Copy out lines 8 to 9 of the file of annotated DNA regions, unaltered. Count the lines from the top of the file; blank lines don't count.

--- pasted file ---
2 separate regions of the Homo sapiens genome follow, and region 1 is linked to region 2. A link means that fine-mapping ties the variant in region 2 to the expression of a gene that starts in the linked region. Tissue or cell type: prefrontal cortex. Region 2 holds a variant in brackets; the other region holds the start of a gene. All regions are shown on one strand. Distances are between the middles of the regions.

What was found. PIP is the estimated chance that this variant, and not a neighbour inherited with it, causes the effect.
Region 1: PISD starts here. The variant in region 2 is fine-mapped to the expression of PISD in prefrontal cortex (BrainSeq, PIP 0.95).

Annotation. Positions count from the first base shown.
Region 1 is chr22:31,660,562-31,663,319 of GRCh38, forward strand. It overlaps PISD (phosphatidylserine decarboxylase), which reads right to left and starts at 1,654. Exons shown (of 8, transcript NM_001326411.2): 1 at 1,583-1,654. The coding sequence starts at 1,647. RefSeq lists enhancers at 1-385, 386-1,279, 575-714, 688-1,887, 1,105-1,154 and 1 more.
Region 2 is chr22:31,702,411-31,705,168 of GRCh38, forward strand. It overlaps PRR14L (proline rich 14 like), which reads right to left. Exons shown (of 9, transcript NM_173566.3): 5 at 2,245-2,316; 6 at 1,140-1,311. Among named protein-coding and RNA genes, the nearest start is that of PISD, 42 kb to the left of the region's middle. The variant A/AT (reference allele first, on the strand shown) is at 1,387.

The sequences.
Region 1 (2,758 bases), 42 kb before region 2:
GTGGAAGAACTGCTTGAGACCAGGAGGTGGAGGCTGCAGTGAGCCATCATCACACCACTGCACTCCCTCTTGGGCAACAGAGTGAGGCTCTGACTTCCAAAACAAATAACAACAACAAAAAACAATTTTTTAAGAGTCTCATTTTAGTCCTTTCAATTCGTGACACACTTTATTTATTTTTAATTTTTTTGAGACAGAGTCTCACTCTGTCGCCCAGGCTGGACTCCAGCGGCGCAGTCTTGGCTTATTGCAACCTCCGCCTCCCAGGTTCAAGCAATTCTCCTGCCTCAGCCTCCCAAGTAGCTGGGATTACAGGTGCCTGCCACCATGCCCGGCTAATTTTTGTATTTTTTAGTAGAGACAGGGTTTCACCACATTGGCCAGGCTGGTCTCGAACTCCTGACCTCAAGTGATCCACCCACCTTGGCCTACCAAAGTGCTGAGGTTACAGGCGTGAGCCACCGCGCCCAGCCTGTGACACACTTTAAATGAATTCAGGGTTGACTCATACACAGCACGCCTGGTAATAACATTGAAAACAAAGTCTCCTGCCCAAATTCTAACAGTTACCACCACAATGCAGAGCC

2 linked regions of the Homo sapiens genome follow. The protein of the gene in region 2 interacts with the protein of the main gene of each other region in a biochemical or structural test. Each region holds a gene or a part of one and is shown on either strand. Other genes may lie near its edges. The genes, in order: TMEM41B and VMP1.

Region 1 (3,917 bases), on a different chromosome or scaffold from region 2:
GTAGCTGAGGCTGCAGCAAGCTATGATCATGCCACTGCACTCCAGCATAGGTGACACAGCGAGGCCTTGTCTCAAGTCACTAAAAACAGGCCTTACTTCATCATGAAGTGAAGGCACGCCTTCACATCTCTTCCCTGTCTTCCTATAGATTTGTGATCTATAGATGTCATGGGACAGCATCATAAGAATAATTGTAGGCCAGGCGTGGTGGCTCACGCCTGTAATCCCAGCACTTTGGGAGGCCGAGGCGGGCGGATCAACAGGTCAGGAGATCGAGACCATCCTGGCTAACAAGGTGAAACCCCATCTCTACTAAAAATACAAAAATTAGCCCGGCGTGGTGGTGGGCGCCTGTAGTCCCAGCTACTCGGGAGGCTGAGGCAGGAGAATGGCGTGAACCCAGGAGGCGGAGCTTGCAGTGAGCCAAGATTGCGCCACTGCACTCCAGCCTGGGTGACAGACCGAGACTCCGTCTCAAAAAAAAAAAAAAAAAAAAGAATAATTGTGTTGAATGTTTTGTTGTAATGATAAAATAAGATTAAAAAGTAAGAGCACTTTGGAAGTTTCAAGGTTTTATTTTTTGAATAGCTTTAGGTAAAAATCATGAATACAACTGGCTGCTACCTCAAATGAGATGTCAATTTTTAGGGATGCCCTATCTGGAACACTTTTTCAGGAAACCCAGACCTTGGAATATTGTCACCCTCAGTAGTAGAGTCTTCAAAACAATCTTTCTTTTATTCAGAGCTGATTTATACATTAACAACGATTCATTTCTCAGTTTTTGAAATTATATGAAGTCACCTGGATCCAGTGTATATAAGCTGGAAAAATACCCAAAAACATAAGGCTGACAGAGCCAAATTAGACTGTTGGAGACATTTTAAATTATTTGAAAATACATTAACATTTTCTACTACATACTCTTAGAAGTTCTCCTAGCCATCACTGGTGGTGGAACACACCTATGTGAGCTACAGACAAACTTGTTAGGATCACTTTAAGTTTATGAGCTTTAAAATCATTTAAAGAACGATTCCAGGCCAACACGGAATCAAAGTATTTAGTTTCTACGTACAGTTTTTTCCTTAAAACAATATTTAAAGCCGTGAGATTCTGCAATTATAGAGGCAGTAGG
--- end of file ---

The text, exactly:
Region 1 (2,758 bases), 42 kb before region 2:
GTGGAAGAACTGCTTGAGACCAGGAGGTGGAGGCTGCAGTGAGCCATCATCACACCACTGCACTCCCTCTTGGGCAACAGAGTGAGGCTCTGACTTCCAAAACAAATAACAACAACAAAAAACAATTTTTTAAGAGTCTCATTTTAGTCCTTTCAATTCGTGACACACTTTATTTATTTTTAATTTTTTTGAGACAGAGTCTCACTCTGTCGCCCAGGCTGGACTCCAGCGGCGCAGTCTTGGCTTATTGCAACCTCCGCCTCCCAGGTTCAAGCAATTCTCCTGCCTCAGCCTCCCAAGTAGCTGGGATTACAGGTGCCTGCCACCATGCCCGGCTAATTTTTGTATTTTTTAGTAGAGACAGGGTTTCACCACATTGGCCAGGCTGGTCTCGAACTCCTGACCTCAAGTGATCCACCCACCTTGGCCTACCAAAGTGCTGAGGTTACAGGCGTGAGCCACCGCGCCCAGCCTGTGACACACTTTAAATGAATTCAGGGTTGACTCATACACAGCACGCCTGGTAATAACATTGAAAACAAAGTCTCCTGCCCAAATTCTAACAGTTACCACCACAATGCAGAGCC